The plume is projected to migrate onshore and to the north and northeast throughout the afternoon and evening of Wednesday April 6 Japan Standard Time (JST). This could affect areas where relief efforts are underway, if radiation releases are continuing.
Japanese officials speculate that airborne releases could continue for months. And yesterday the U.S. began deploying the Marines’ Chemical Biological Incident Response Force (CBIRF) of 150+ highly trained personnel to Japan, reportedly due to concerns over the situation at Fukushima.
The Nature blog has timely updates on the evolving situation.
A footnote to yesterday’s forecast post…
The latest forecast shows the plume was anticipated to linger longer over the Boso Peninsula (separating Tokyo Bay from the Pacific) through the late evening of April 4 than was predicted in the prior day’s forecast. (See plots below and compare with post from 4/5). And the more recent forecast shows the plume that was expected to be over Choshi for the evening of April 5 does not actually touch there. Again, illustrating the high sensitivity to initial conditions, among other factors, in the strongly variable coastal zone.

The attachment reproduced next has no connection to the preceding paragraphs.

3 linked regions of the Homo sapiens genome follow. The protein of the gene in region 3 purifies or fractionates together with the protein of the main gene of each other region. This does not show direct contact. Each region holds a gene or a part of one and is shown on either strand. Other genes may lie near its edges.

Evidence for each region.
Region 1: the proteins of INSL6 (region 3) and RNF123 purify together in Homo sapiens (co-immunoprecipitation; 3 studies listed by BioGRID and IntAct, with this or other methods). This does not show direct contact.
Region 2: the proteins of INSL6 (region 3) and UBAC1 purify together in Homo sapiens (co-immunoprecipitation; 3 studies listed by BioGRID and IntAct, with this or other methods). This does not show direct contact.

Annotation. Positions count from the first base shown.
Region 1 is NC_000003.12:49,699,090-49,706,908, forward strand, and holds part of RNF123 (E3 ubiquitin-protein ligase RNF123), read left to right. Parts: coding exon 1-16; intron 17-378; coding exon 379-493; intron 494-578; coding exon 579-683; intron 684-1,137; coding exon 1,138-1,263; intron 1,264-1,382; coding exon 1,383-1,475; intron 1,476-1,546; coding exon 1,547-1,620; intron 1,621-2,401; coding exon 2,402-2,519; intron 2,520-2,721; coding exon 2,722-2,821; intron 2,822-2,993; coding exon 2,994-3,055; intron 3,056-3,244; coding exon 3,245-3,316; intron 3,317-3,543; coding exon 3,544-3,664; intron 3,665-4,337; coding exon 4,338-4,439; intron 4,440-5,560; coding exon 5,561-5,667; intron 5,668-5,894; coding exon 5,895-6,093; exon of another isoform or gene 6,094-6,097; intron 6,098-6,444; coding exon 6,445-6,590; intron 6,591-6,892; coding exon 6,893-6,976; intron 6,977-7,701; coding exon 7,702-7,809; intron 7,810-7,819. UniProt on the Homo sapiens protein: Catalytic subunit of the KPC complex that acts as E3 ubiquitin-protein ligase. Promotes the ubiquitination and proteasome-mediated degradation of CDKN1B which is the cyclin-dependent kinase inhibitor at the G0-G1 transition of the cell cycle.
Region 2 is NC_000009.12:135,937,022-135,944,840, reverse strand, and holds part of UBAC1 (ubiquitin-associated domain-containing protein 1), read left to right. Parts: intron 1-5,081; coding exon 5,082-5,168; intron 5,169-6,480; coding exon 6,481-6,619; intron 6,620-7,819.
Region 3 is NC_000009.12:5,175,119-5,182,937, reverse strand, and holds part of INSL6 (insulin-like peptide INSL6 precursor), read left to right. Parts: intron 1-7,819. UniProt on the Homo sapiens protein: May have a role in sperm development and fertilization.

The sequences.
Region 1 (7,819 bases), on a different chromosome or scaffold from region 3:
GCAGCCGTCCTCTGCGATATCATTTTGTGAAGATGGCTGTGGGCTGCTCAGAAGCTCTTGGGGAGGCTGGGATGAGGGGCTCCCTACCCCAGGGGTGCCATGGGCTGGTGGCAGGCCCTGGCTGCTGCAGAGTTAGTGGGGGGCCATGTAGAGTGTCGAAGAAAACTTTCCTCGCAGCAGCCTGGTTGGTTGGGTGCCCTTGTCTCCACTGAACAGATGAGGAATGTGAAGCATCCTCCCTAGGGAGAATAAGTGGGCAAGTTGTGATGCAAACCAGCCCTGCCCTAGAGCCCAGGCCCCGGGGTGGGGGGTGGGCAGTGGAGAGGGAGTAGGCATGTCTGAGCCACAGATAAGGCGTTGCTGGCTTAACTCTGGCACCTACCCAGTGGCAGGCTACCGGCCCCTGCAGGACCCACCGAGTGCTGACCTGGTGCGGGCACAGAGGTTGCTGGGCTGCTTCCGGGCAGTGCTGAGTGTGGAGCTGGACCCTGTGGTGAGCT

The Naval Research Laboratory’s 5 km resolution skillful data-assimilating mesoscale meteorological model COAMPS produced the fields, using a passive tracer to map the expected plume trajectory. Lighter gray contours show more concentrated material. [Plume images are a research tool; contours are arbitrary units for visualization purposes.]